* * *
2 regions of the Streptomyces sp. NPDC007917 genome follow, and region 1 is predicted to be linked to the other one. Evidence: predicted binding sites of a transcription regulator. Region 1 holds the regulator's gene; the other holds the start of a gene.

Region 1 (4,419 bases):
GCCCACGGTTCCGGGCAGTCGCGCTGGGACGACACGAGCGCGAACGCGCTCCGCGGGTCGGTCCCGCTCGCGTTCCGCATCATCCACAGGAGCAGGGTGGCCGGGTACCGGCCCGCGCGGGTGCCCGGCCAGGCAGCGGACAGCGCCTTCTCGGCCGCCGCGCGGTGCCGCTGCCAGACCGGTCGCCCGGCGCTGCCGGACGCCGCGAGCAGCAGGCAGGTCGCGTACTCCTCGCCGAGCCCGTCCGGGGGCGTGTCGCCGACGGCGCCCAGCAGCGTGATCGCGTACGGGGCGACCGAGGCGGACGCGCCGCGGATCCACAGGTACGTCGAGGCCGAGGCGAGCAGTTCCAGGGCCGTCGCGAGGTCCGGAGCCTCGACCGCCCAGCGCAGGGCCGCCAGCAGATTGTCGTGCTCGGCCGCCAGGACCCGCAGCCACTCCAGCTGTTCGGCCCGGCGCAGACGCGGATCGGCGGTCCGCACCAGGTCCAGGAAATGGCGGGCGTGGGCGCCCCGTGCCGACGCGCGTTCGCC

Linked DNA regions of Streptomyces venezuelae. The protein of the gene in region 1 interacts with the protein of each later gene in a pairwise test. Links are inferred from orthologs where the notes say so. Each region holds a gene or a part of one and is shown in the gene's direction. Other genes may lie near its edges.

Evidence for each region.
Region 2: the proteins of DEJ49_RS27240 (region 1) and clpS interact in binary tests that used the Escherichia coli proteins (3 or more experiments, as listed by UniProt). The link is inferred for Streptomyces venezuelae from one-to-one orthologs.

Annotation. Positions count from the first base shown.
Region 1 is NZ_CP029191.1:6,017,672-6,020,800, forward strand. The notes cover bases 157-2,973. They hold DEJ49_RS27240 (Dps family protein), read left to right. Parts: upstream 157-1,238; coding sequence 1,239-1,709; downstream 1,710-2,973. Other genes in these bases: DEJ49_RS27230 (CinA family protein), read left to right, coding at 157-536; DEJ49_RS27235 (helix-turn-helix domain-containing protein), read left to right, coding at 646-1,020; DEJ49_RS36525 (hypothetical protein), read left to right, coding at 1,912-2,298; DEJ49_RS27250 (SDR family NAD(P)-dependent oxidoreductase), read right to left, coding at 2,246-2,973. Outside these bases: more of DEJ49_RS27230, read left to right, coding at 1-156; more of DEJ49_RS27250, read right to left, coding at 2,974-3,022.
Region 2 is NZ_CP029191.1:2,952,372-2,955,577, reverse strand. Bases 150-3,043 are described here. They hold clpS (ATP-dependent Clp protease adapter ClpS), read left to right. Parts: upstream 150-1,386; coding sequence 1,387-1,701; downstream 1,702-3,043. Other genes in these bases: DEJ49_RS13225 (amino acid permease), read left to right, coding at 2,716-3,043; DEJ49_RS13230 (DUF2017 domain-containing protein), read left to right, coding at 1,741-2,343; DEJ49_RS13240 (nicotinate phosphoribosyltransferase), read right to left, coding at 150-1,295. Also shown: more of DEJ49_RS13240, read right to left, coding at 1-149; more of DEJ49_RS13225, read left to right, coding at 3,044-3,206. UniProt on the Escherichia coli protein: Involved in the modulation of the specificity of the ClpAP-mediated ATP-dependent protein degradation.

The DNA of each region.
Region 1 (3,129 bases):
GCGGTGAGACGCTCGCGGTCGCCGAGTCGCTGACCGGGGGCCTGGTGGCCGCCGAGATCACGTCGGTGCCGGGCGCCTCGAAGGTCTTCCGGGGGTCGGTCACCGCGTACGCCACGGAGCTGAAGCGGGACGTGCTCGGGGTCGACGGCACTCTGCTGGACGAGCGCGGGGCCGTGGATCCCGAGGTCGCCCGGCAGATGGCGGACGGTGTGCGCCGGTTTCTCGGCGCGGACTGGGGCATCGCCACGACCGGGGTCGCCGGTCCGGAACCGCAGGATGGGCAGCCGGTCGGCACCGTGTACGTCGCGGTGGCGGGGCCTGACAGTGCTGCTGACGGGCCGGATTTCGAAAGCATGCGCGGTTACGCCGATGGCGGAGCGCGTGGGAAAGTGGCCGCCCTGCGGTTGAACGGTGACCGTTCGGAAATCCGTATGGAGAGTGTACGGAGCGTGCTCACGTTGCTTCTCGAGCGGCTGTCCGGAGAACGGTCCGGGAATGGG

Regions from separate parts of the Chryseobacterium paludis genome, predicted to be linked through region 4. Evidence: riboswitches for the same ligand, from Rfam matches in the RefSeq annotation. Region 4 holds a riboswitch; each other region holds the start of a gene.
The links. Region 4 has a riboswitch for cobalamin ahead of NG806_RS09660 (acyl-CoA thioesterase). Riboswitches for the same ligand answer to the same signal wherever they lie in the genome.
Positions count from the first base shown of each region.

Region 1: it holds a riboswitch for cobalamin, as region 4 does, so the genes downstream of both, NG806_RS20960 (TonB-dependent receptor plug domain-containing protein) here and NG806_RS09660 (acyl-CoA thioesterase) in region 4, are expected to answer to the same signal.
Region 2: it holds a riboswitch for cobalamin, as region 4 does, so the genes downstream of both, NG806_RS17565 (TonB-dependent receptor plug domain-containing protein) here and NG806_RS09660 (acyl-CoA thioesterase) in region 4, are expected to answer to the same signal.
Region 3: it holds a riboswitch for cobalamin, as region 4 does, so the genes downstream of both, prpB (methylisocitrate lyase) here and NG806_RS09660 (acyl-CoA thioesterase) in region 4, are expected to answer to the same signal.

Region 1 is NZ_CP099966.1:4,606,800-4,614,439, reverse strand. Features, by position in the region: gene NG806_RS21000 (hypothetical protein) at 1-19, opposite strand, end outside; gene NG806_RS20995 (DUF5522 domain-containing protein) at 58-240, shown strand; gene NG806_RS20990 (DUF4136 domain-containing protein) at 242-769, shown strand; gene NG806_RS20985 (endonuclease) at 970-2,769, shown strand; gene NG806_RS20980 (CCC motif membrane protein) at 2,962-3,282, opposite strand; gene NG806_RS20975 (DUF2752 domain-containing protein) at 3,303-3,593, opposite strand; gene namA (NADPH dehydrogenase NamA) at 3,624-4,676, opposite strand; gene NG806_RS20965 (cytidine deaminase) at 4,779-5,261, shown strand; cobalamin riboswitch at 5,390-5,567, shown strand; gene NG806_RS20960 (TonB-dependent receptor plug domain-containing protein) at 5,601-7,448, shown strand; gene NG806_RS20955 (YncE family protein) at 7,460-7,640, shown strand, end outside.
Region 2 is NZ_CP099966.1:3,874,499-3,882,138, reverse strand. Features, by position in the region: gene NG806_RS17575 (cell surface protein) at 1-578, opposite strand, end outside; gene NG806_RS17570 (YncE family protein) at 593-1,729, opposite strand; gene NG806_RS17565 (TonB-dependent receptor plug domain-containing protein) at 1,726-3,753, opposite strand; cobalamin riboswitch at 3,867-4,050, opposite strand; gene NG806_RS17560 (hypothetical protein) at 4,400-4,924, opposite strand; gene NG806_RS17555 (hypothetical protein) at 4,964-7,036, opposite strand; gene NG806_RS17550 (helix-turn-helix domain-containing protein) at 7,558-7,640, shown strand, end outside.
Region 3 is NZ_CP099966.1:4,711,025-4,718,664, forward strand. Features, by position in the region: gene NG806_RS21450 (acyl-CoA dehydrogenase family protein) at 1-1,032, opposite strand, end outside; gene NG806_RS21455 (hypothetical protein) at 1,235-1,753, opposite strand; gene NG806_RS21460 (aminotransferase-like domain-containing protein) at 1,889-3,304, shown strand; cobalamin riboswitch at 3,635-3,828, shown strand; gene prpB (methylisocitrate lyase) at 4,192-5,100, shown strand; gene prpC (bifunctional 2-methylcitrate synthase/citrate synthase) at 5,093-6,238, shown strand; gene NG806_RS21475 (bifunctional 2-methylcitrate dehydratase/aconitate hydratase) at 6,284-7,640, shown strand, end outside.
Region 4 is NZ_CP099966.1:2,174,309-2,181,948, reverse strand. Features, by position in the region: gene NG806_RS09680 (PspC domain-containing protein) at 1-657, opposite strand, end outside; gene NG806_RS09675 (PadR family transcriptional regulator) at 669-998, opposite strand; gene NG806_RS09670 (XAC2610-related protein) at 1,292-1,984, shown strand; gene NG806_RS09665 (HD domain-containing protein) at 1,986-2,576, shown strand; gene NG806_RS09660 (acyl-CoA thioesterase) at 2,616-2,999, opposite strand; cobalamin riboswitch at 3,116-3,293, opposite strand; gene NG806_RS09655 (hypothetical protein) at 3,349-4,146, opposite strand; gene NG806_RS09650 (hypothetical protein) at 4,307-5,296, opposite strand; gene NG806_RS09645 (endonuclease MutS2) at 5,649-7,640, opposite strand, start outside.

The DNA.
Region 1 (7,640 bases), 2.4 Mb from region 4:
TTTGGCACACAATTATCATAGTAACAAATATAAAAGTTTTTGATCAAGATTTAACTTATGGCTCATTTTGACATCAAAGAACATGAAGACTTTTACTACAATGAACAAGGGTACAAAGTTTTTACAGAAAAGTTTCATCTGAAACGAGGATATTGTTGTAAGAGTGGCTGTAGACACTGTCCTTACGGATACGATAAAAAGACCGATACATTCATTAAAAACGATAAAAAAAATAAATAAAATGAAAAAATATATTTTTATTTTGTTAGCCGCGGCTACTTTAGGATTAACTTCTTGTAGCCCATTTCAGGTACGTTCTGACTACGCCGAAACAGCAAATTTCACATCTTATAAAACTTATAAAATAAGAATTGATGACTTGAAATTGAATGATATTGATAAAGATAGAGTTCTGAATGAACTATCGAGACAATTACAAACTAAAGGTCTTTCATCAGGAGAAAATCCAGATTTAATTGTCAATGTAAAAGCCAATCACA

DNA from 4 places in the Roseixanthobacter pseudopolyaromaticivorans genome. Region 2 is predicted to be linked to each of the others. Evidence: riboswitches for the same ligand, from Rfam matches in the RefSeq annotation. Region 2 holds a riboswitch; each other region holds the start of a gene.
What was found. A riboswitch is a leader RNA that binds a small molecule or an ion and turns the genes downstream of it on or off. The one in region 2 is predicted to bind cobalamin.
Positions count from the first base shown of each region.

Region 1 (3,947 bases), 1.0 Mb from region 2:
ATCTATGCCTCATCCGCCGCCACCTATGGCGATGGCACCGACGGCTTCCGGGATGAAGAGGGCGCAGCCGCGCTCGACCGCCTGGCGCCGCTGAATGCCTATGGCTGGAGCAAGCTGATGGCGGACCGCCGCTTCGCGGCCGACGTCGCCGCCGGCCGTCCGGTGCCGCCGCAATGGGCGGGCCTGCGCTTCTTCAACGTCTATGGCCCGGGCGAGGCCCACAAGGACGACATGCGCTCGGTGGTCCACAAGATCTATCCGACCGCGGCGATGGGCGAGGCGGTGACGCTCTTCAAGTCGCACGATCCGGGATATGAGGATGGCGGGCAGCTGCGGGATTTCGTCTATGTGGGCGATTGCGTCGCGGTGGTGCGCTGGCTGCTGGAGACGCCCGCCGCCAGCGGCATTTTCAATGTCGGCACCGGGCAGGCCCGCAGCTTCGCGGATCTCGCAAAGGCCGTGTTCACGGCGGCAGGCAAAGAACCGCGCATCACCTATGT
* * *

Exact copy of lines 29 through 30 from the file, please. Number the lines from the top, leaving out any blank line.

Region 1 (3,947 bases), 1.0 Mb from region 2:
ATCTATGCCTCATCCGCCGCCACCTATGGCGATGGCACCGACGGCTTCCGGGATGAAGAGGGCGCAGCCGCGCTCGACCGCCTGGCGCCGCTGAATGCCTATGGCTGGAGCAAGCTGATGGCGGACCGCCGCTTCGCGGCCGACGTCGCCGCCGGCCGTCCGGTGCCGCCGCAATGGGCGGGCCTGCGCTTCTTCAACGTCTATGGCCCGGGCGAGGCCCACAAGGACGACATGCGCTCGGTGGTCCACAAGATCTATCCGACCGCGGCGATGGGCGAGGCGGTGACGCTCTTCAAGTCGCACGATCCGGGATATGAGGATGGCGGGCAGCTGCGGGATTTCGTCTATGTGGGCGATTGCGTCGCGGTGGTGCGCTGGCTGCTGGAGACGCCCGCCGCCAGCGGCATTTTCAATGTCGGCACCGGGCAGGCCCGCAGCTTCGCGGATCTCGCAAAGGCCGTGTTCACGGCGGCAGGCAAAGAACCGCGCATCACCTATGT